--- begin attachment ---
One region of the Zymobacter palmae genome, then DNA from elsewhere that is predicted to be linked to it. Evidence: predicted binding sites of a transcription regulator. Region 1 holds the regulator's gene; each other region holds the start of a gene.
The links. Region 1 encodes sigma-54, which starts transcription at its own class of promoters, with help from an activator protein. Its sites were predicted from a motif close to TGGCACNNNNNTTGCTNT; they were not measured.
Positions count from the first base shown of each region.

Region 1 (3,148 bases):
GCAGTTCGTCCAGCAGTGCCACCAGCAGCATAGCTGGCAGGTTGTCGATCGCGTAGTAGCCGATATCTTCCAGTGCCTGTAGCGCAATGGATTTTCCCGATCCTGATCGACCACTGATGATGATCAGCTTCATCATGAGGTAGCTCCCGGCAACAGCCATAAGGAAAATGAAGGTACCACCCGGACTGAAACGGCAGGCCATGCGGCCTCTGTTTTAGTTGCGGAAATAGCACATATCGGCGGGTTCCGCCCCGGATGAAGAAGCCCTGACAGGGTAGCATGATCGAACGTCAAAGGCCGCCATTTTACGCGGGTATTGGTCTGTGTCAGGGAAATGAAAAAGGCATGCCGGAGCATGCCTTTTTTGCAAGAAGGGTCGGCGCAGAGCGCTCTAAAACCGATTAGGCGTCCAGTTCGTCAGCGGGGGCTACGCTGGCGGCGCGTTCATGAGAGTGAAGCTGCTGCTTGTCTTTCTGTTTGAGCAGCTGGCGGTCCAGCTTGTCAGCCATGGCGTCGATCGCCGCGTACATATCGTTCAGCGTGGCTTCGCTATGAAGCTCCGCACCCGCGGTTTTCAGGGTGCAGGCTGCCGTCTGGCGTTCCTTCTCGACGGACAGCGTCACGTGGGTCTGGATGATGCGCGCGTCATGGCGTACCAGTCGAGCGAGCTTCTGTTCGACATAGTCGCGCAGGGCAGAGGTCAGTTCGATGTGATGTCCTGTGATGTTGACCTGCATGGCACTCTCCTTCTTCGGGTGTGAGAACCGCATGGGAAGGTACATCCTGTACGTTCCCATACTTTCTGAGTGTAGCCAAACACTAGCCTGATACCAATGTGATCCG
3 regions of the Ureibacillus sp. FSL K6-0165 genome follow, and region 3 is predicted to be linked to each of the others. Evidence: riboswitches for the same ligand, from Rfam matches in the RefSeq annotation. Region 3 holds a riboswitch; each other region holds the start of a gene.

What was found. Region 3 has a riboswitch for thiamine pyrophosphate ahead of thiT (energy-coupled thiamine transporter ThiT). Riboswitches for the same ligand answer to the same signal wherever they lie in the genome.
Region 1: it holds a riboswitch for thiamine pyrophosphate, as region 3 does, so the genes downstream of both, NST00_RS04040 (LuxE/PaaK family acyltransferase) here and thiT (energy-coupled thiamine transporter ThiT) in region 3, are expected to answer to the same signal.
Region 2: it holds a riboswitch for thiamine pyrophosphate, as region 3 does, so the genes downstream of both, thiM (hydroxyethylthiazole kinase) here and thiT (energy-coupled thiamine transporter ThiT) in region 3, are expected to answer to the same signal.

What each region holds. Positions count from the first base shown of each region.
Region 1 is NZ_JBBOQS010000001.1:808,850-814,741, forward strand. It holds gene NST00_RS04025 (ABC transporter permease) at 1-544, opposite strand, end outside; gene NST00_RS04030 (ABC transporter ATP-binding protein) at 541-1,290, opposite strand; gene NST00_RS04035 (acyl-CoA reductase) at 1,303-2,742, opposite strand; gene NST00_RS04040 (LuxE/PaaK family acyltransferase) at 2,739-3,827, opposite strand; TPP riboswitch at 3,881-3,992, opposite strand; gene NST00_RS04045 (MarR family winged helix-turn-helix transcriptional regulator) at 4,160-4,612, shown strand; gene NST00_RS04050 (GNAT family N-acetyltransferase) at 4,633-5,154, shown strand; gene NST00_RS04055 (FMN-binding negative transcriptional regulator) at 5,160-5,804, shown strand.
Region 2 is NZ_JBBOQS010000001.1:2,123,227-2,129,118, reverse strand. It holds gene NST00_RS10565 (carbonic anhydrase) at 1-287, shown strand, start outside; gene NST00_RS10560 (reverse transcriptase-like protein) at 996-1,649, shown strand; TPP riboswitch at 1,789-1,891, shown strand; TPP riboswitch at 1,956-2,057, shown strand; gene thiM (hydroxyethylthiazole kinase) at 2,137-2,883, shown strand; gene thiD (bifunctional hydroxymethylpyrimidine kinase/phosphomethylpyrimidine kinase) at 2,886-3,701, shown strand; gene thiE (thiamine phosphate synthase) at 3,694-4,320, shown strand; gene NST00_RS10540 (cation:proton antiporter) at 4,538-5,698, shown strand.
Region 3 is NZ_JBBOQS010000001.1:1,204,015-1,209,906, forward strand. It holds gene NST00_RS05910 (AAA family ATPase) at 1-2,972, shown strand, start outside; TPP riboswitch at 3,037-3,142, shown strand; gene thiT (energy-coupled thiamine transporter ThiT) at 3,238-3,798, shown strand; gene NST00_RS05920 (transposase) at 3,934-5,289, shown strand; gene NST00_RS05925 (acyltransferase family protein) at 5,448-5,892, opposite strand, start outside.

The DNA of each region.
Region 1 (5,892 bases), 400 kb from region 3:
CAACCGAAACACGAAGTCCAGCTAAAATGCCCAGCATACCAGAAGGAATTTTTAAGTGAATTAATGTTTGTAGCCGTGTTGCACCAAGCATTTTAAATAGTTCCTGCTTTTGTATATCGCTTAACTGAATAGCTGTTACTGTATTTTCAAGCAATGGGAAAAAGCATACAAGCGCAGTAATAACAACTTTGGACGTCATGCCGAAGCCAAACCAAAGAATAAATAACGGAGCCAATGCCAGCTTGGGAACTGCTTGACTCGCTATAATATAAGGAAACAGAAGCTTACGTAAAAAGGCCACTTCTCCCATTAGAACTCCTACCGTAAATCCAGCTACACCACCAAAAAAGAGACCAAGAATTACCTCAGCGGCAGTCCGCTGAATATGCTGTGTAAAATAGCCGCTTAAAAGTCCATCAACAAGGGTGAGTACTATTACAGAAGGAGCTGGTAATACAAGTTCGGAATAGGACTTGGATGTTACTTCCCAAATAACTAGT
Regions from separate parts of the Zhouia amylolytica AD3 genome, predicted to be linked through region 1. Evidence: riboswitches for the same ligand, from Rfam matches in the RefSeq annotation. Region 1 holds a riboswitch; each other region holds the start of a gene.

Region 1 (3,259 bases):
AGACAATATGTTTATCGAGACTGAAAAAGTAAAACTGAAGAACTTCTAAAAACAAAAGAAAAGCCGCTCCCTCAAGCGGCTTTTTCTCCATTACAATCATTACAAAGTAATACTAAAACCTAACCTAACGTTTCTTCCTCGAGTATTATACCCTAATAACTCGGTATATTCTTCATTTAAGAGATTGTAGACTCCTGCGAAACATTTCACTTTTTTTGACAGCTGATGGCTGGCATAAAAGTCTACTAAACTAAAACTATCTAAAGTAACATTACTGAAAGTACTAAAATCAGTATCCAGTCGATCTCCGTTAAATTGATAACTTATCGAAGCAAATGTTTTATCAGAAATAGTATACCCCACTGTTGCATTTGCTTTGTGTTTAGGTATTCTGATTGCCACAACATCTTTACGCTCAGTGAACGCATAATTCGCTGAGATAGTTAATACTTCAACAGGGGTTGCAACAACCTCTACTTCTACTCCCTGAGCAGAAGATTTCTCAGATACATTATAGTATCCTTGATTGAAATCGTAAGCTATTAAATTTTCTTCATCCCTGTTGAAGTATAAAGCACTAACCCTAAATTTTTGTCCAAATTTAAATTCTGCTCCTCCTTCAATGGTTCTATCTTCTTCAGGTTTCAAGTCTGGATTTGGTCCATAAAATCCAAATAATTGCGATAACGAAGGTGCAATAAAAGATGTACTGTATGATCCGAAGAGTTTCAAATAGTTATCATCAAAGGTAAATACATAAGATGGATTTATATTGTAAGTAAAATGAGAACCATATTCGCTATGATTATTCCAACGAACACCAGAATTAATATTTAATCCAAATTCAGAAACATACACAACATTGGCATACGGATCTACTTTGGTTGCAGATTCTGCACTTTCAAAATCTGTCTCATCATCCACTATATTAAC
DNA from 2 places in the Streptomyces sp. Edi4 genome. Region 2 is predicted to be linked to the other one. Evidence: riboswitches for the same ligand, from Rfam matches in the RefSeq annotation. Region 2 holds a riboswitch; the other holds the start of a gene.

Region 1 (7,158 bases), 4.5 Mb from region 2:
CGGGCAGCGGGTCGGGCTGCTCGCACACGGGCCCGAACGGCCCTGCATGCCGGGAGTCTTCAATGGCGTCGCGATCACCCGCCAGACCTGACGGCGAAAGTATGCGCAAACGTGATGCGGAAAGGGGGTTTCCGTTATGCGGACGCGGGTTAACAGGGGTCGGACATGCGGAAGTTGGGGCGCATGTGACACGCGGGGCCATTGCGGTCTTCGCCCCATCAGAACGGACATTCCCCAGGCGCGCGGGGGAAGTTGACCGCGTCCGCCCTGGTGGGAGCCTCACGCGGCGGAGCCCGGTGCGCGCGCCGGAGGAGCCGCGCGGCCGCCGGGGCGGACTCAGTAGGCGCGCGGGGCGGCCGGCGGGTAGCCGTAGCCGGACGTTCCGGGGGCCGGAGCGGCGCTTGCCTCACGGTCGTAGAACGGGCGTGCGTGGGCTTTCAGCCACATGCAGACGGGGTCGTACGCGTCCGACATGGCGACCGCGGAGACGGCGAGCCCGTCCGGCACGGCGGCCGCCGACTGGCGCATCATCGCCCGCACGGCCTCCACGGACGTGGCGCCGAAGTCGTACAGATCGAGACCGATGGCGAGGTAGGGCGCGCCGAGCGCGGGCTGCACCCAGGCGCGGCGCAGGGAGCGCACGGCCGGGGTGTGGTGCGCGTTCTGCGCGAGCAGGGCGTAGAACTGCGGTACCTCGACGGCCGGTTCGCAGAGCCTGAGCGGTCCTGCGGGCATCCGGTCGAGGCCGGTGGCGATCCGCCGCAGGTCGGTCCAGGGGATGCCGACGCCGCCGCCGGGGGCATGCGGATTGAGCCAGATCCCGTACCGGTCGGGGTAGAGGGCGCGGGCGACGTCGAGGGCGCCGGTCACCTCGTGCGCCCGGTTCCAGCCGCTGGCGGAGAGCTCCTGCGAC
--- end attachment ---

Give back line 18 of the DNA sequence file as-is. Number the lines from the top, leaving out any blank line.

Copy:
Region 1 (3,259 bases):